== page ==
So your index of suspicion has to be high in communities where maybe vaccination isn’t prevalent like any rich affluent over-educated community where they suffer from something called the Dunning-Kruger effect. Dunning-Kruger effect means you know very little about something so much so that you don’t have the capacity to understand how little you know and you overestimate your knowledge. So hyper-educated well-intentioned parents feel like they know everything about immunology because they read a couple articles on Google and they’re generally smart people and they know stuff about other stuff but, mm-mm, they don’t know what they don’t know whereas doctors are always equivocating. Oh, I don’t know, it may be measles, it may be something else, we’re not always sure. They can say that because they know enough to know that they don’t know everything. They have metacognition.
So your index of suspicion should be high in communities where you’re worried about vaccination levels being low or there’s a travel history to an endemic area, parts of Asia, parts of Africa, developing world, et cetera. So the prodrome, this conjunctivitis, one thing I should say, it could lead to a lot of tearing, photophobia, which is a fancy way of saying light bothers your eyes. They go with the conjunctivitis. The respiratory symptoms are due to actual viral infection of the respiratory tract so it’s direct viral toxicity and there’s often fever during this time in the prodrome and that fever can reach 40 degrees Celsius. I mean it can be a very, very, very high fever and there’s different patterns of fever but the bottom line you know is that this is the prodrome. Now what is the prodrome leading to? The next phase of the disease which is the exanthem, let me unpack that word for a second. So exanthem is a fancy way of saying rash on the skin, ex meaning outsides, anthem, I don’t know what it means, who cares? The bottom line is it’s a rash on the outside.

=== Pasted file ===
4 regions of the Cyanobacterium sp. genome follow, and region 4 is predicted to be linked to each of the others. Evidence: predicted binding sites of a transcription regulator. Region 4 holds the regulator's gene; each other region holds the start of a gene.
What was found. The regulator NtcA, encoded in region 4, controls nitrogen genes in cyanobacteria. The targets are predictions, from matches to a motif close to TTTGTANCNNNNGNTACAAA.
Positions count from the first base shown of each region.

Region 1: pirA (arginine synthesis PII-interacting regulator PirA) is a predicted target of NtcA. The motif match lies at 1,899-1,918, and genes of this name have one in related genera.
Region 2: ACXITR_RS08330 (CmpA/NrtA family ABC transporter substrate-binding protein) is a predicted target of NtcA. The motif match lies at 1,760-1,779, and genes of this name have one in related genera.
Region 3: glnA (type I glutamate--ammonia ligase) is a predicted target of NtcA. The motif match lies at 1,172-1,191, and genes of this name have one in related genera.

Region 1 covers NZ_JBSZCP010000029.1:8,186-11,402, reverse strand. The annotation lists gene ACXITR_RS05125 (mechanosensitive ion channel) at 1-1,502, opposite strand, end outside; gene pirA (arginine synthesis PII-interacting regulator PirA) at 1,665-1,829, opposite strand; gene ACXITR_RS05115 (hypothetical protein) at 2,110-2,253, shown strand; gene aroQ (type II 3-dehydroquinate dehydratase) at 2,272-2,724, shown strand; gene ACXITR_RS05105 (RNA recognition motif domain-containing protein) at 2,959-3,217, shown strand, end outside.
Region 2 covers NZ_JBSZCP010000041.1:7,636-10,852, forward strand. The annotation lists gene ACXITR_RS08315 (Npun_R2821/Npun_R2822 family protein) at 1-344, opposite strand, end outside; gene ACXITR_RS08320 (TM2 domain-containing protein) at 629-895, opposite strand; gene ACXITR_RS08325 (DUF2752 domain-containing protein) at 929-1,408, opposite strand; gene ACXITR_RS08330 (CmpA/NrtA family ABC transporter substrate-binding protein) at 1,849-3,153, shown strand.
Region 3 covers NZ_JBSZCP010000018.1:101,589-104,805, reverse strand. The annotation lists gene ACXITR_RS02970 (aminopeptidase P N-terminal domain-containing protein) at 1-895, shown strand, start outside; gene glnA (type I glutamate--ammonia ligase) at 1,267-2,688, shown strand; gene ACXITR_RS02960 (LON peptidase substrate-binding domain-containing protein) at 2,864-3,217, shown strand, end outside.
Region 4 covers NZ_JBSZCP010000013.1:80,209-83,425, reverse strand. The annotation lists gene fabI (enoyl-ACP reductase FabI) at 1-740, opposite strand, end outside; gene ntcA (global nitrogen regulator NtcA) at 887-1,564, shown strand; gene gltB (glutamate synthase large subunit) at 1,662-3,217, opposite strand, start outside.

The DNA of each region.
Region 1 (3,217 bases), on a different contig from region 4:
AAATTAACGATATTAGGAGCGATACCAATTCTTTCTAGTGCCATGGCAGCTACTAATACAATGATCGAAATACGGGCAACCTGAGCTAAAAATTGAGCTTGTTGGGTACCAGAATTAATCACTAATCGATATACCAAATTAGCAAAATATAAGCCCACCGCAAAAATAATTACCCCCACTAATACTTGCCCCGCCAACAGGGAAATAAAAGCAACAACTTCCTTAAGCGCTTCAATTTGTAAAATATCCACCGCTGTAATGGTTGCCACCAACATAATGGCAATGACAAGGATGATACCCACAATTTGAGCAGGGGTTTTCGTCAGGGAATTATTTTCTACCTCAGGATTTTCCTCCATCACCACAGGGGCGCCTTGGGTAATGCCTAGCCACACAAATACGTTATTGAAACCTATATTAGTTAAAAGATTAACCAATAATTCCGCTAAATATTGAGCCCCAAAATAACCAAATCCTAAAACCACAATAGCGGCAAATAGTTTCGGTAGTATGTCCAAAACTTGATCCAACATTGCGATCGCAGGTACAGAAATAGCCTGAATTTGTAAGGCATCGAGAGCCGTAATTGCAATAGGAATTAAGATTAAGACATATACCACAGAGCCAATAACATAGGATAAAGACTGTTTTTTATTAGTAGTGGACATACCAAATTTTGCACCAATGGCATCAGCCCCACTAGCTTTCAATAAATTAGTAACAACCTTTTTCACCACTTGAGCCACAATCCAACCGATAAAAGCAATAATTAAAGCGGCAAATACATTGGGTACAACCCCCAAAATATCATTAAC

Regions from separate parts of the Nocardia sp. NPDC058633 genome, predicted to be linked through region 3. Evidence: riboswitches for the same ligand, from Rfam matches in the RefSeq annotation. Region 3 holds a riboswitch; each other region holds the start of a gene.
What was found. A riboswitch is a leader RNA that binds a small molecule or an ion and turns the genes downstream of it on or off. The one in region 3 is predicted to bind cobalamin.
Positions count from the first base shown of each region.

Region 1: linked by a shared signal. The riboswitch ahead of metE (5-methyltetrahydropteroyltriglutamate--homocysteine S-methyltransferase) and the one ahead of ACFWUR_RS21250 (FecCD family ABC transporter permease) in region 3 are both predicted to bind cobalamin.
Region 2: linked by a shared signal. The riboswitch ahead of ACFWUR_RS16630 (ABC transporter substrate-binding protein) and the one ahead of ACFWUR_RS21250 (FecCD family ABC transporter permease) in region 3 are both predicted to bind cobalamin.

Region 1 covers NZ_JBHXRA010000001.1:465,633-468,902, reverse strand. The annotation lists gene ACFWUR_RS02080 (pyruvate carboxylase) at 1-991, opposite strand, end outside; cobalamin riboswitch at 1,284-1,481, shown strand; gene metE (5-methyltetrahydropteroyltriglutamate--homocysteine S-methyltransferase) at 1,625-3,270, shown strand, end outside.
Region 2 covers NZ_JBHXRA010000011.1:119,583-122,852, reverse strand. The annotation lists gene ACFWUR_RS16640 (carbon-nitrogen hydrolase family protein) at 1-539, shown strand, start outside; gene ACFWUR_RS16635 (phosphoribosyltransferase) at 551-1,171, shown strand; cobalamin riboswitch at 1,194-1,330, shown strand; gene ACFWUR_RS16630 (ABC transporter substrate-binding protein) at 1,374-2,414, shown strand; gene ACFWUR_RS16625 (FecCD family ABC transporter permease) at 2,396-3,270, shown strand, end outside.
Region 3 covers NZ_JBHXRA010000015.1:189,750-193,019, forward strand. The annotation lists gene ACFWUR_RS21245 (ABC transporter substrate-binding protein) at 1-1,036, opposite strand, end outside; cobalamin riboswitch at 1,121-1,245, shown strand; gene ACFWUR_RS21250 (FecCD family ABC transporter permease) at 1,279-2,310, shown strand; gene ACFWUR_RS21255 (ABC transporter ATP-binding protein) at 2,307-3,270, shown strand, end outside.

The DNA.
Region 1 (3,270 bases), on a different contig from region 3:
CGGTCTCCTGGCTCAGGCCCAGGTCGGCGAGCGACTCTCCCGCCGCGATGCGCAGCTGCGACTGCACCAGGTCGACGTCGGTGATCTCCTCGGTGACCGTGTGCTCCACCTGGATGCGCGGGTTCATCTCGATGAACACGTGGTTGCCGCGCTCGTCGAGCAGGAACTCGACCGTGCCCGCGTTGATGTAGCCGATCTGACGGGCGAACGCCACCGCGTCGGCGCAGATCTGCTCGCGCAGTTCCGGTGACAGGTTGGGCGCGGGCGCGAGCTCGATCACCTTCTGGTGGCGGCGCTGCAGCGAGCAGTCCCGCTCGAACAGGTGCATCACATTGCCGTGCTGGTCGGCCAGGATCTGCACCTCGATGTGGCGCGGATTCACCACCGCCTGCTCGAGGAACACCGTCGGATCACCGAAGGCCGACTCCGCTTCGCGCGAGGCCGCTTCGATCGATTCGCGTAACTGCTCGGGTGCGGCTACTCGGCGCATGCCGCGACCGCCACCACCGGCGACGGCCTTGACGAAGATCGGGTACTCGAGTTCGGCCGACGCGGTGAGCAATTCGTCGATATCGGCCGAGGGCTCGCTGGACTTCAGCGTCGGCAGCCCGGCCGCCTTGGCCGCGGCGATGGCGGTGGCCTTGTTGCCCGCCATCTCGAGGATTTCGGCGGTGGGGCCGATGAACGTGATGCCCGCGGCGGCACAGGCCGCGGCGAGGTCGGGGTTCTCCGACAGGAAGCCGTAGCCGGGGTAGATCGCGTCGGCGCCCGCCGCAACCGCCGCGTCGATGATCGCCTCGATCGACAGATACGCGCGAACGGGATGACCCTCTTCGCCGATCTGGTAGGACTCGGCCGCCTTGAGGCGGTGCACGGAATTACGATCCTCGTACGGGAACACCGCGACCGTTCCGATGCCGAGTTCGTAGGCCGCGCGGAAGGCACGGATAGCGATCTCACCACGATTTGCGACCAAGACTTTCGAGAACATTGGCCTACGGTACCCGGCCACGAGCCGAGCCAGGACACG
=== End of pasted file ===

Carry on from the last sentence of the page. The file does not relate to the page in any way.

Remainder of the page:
Now contrast that with another thing that becomes relevant here which is enanthem, enanthem is a rash on the mucus or are lesions on the mucous membranes, the inside like this. And it’s interesting because prior to the exanthem, the rash of measles that everybody knows about which we’ll talk about, you can get 48 hours prior to that roughly, you can get an enanthem and it turns out this is important because the type of lesion you see, typically on the mucous membrane, sometimes you go off the mouth, the buccal mucosa right next to these molars, right here, is right here is the classic place but you can see it on the hard palate, on the other mucus membranes in the mouth and in girls on the labia because those are also mucous membranes and you can get this lesion called a Koplik spot and I don’t even know if I’m pronouncing that right. It’s K-O-P-L-I-K because I’ve never diagnosed one directly because we don’t see measles because we thought we’d gotten rid of it so a Koplik spot turns out to be very specific for measles. If you see one classically, it used to be considered pathognomonic. That’s a fancy way of saying if you see it, it pretty much means measles so it’s very specific for measles. You don’t see it in a lot of other things. There are other things that look like it but not quite. Now let me show you a picture of this so you can see for yourself, here we go. Okay, bear with me. This is the CDC website and here is a Koplik spot. Now it’s very hard to see. Do you see that white there on a red background. The way that it’s described is a erythematous background, that’s the red and these little white grains of sand and they can be white, they can be blueish, they can be gray, they can be different colors other than white. They don’t necessarily have to look like that but the key thing is they’re on a red background. So there are other little white things and yellow things you can get in your mouth but if you see it with fever and the prodrome symptoms on a red background, these little white millimeter dots and sometimes they can get confluent so you have like a red background and a bunch of these little grains of rice, these little white bits, those are Koplik spots, very, very high suspicion in the right setting of measles. So it can help, there’s data that shows, they looked at this and what they saw was if you combine that with the other findings of like fever and runny nose and the three Cs of cough and coryza and conjunctivitis, your diagnostic accuracy for measles is much higher.